Language and Gender (Published)
The differences between men and women in using language have been studied long time before. This paper is an attempt to investigate variations in gender language use. In addition, it highlights the definitions of some gender-linguistic terms. On the basis of these differences and changes, the paper also tries to make some explanation to these differences and changes. Issues such as the following have been covered in this paper: Differences in men’s and women’s speech, Women talk more/less than men, Women break the ‘rules’ of turn-taking less than men, Women use more standard forms than men, and Women’s speech is less direct/assertive than men’s. Moreover, it discusses matters such as: the differences from the aspects of pronunciation, intonation, vocabulary, syntax, manners, attitudes, and non-verbal differences in using language between men and women.
Genderlect and Thanking (Published)
Thanking is one of the best ways to maintain harmony between people. As face is so fragile, thanking is of the effective ways to saves face of the interlocutors. This being said, thanking is an indispensable part of language. This study deals, not only with thanking as it is, it studies another topic and that is ‘gender’. Some studies showed that some linguistic items are used in different percentages among speakers when it comes to gender; say, females are more polite to some extent. Iraqi EFL learners are the sample of this study. This type of study, i.e. to know the differences between males and females concerning a specific area in linguistics is new and exciting. The aims of this study are the following:
- Finding out the strategies Iraqi EFL learners use concerning the speech act of thanking.
- Concluding whether female learners thank more than the males overall.
To fulfill these aims, it is hypothesized that:
- Iraqi EFL learners use the direct (or explicit) strategies to thank more than the indirect (or implicit) ones.
- Female learners use more thanking strategies than the male ones.
After presenting the literature, the researcher conducts a test to a random sample of Iraqi EFL fourth year students at the Department of English/ College of Education for Human Sciences.
University of Babylon (2016-2017) The results of the test are analysed as well. After applying the test to the sample, he researcher concluded that the students used the direct strategies to thank almost all the time and they even left some of the strategies (especially the indirect one) unused. This emphasized the first hypothesis of this study. As for gender; females used thanking strategies a bit less than the males and this conclusion rejects the second hypothesis of the study.
This paper is an exploration of Bangladeshi college students’ attitude towards English language learning. Learners’ attitude towards any language can be either positive or negative. Students with positive attitudes put more efforts into the job of learning a foreign language and therefore learn it better, faster and easier than those with negative attitudes towards the same language. Therewith, gender could be one of the factors influencing students’ attitudes towards ESL / EFL learning. The present piece of research was undertaken on 50 Bangladeshi college (higher secondary) students with a view to finding their behavioral and emotional attitudes towards English language learning and the study came up with a finding that the students hold positive attitude and there is no statistically significant difference in attitudes between males and females. In this research a questionnaire survey on participants’ behavioral and emotional attitudes was carried out and the colleted data were put in SPSS and thereafter the statistical results were interpreted. A Mann-Whitney U Test was performed to get the result of the difference of attitude on the basis of gender. The findings are expected to add significance to the body of research done in the relevant area and help teachers and syllabus designers re-set the pedagogical principles of English language learning and teaching at college level in Bangladesh in particular.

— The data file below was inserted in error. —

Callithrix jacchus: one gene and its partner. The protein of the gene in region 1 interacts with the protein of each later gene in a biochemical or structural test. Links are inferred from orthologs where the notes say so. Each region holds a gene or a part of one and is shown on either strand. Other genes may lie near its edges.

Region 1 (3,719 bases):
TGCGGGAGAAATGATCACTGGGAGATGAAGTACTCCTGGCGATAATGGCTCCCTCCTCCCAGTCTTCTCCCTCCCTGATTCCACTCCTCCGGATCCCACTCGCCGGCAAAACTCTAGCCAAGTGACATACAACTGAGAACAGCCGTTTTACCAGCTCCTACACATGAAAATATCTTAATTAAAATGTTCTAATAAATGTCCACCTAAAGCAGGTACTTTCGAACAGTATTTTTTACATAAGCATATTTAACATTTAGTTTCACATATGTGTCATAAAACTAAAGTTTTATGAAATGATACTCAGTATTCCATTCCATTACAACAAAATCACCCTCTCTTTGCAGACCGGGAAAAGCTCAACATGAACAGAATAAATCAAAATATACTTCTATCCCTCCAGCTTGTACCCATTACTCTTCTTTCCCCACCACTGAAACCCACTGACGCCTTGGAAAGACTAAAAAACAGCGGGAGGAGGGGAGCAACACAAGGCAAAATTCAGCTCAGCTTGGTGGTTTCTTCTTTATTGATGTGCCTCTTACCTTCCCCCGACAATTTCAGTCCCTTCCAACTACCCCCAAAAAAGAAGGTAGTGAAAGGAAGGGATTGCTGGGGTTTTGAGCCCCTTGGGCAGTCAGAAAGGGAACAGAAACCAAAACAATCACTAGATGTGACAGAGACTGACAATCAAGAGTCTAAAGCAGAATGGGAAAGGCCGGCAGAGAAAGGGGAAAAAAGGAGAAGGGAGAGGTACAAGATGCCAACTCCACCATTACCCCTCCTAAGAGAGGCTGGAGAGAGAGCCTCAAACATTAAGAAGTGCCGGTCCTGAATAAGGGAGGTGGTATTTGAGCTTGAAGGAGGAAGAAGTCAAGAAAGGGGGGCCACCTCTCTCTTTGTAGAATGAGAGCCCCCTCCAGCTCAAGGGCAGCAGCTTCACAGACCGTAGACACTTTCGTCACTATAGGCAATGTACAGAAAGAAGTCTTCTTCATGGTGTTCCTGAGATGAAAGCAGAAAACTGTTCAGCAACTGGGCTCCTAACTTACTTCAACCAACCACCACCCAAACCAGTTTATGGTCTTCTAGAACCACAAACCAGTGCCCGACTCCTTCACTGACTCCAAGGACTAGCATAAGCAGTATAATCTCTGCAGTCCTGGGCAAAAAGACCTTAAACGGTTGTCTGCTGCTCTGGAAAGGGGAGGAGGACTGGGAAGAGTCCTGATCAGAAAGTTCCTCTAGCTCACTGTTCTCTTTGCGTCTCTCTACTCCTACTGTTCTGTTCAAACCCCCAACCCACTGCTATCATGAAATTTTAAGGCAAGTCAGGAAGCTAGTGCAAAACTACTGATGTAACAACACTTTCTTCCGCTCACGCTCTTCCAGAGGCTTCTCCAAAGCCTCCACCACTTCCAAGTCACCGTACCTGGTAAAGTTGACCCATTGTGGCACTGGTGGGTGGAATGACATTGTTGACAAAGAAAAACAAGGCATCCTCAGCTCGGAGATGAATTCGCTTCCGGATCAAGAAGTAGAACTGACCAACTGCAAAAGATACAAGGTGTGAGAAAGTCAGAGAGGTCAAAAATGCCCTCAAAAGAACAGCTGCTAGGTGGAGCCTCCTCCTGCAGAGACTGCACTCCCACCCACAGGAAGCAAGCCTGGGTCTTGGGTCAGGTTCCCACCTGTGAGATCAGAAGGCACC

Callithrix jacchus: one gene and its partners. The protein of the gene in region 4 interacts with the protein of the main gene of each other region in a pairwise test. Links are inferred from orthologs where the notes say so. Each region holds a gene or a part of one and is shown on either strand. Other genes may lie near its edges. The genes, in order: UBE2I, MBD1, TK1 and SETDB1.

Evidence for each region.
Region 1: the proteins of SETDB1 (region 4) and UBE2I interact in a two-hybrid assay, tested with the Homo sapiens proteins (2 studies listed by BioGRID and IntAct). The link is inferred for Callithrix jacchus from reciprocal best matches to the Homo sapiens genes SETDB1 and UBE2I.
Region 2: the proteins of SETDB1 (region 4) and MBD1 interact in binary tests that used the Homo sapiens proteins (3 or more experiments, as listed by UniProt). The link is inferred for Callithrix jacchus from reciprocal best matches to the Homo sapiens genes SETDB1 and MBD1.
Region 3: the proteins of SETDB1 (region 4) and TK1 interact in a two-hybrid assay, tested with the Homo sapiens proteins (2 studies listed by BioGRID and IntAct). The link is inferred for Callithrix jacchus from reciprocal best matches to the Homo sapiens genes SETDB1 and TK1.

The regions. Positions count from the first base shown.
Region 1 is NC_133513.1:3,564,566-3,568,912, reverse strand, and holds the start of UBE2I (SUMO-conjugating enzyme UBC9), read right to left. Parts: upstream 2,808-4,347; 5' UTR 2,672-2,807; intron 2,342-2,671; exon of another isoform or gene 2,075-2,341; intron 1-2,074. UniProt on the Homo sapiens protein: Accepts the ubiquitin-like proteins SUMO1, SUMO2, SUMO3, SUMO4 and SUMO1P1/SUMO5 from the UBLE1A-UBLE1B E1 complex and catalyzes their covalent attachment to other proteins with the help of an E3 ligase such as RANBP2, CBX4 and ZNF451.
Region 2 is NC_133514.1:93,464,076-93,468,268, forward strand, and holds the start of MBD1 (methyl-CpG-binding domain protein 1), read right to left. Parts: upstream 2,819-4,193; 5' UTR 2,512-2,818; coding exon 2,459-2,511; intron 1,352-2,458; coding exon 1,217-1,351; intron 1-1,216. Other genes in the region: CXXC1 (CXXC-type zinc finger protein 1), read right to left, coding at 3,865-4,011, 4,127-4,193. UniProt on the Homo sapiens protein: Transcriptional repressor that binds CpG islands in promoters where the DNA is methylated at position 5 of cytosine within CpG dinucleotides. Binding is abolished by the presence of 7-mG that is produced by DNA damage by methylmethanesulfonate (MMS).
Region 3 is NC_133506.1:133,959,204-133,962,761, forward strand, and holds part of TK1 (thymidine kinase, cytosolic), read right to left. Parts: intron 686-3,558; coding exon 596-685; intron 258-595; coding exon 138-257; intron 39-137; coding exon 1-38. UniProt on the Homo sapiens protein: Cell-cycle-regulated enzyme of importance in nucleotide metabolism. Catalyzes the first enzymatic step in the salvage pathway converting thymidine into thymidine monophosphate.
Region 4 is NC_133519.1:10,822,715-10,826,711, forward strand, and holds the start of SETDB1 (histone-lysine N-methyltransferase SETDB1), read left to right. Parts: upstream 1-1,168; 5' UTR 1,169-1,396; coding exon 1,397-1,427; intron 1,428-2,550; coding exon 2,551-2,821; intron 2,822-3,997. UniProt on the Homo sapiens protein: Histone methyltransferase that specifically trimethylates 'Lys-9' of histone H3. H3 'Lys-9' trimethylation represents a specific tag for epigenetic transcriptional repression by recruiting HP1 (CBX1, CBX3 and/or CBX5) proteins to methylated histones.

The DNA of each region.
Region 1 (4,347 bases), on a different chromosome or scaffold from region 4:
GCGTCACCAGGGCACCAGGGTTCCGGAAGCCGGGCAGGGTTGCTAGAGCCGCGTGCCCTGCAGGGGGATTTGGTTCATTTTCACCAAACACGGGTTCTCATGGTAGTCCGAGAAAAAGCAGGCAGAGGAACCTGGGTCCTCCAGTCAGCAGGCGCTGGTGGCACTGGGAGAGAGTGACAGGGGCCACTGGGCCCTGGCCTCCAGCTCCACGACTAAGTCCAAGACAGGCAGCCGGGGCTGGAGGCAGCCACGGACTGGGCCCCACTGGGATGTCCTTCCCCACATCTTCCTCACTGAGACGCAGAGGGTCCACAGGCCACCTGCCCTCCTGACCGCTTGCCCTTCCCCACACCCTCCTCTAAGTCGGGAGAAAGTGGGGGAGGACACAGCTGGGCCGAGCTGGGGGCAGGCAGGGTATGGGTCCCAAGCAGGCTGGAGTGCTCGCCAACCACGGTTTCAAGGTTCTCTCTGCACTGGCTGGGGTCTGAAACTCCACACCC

This study is a phonological analysis of a kind of spoken discourse. It sheds light on English speeches of tennis players who are from different nationalities, but they speak English as their second or third language. This speech event is important in that a speech is given in a formal setting for a huge number of audience and it is characterized as being unplanned. Immediately after the final game, the two players; the winner of the match and his opponent, are to deliver a short speech. The study aims to examine, phonologically, the speeches of those nonnative players against the BBC accent. It focuses on whether male and female speeches are different or not and to what extent. It is hypothesized that the mismatch lies mainly in allophonic variations, let alone accent and intonation. It analyzes two spoken texts given on the court in the final game. The data are videos taken from “You tube” and they include the final part of championships when the trophies are presented to both players. They deliver a speech to express their feelings and viewpoints. This study is of interest to those interested in second language phonology, gender-based phonological differences and spoken discourse analysts.
This study investigates the role of gender in influencing public speaking anxiety. Questionnaire survey was administered to the samples of the study. Technique of correlation and descriptive analysis will be further applied to the data collected to determine the relationship between gender and public speaking anxiety. This study could serve as a guide to identify the effects of gender differences on public speaking anxiety and provide necessary advice on how to design a way of coping with or overcoming public speaking anxiety.